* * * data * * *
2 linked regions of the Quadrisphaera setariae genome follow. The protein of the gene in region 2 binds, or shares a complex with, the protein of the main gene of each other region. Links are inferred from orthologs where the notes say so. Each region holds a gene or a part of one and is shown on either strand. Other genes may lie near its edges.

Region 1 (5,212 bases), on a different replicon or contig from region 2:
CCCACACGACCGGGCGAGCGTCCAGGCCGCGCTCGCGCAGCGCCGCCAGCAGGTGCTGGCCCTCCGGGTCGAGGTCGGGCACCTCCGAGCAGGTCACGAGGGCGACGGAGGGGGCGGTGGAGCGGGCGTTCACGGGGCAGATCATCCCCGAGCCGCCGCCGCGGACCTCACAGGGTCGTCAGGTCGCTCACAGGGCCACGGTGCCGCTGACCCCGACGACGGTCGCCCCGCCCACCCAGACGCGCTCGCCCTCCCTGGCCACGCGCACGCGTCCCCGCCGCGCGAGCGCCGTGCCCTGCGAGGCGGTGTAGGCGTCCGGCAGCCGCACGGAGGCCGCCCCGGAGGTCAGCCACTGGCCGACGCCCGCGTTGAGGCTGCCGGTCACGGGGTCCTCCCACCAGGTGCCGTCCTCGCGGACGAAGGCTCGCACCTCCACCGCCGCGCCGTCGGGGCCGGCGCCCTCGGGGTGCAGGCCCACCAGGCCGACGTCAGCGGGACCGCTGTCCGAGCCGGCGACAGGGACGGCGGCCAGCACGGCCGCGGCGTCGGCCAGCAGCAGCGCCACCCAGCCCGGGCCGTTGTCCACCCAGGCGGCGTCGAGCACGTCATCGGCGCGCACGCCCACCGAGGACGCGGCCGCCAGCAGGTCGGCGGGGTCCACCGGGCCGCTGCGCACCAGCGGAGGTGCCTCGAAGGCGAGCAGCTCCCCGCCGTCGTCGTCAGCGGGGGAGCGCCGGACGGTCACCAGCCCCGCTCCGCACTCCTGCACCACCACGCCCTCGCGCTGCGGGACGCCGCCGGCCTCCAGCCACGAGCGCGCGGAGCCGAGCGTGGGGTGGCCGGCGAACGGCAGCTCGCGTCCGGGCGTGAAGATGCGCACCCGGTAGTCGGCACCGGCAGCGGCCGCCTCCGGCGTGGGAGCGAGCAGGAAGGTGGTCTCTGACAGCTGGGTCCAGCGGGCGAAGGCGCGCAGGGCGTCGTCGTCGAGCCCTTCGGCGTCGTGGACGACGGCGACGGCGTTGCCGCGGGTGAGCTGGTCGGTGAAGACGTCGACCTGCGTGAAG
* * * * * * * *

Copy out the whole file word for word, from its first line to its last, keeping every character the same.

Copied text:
2 linked regions of the Quadrisphaera setariae genome follow. The protein of the gene in region 2 binds, or shares a complex with, the protein of the main gene of each other region. Links are inferred from orthologs where the notes say so. Each region holds a gene or a part of one and is shown on either strand. Other genes may lie near its edges.

Region 1 (5,212 bases), on a different replicon or contig from region 2:
CCCACACGACCGGGCGAGCGTCCAGGCCGCGCTCGCGCAGCGCCGCCAGCAGGTGCTGGCCCTCCGGGTCGAGGTCGGGCACCTCCGAGCAGGTCACGAGGGCGACGGAGGGGGCGGTGGAGCGGGCGTTCACGGGGCAGATCATCCCCGAGCCGCCGCCGCGGACCTCACAGGGTCGTCAGGTCGCTCACAGGGCCACGGTGCCGCTGACCCCGACGACGGTCGCCCCGCCCACCCAGACGCGCTCGCCCTCCCTGGCCACGCGCACGCGTCCCCGCCGCGCGAGCGCCGTGCCCTGCGAGGCGGTGTAGGCGTCCGGCAGCCGCACGGAGGCCGCCCCGGAGGTCAGCCACTGGCCGACGCCCGCGTTGAGGCTGCCGGTCACGGGGTCCTCCCACCAGGTGCCGTCCTCGCGGACGAAGGCTCGCACCTCCACCGCCGCGCCGTCGGGGCCGGCGCCCTCGGGGTGCAGGCCCACCAGGCCGACGTCAGCGGGACCGCTGTCCGAGCCGGCGACAGGGACGGCGGCCAGCACGGCCGCGGCGTCGGCCAGCAGCAGCGCCACCCAGCCCGGGCCGTTGTCCACCCAGGCGGCGTCGAGCACGTCATCGGCGCGCACGCCCACCGAGGACGCGGCCGCCAGCAGGTCGGCGGGGTCCACCGGGCCGCTGCGCACCAGCGGAGGTGCCTCGAAGGCGAGCAGCTCCCCGCCGTCGTCGTCAGCGGGGGAGCGCCGGACGGTCACCAGCCCCGCTCCGCACTCCTGCACCACCACGCCCTCGCGCTGCGGGACGCCGCCGGCCTCCAGCCACGAGCGCGCGGAGCCGAGCGTGGGGTGGCCGGCGAACGGCAGCTCGCGTCCGGGCGTGAAGATGCGCACCCGGTAGTCGGCACCGGCAGCGGCCGCCTCCGGCGTGGGAGCGAGCAGGAAGGTGGTCTCTGACAGCTGGGTCCAGCGGGCGAAGGCGCGCAGGGCGTCGTCGTCGAGCCCTTCGGCGTCGTGGACGACGGCGACGGCGTTGCCGCGGGTGAGCTGGTCGGTGAAGACGTCGACCTGCGTGAAG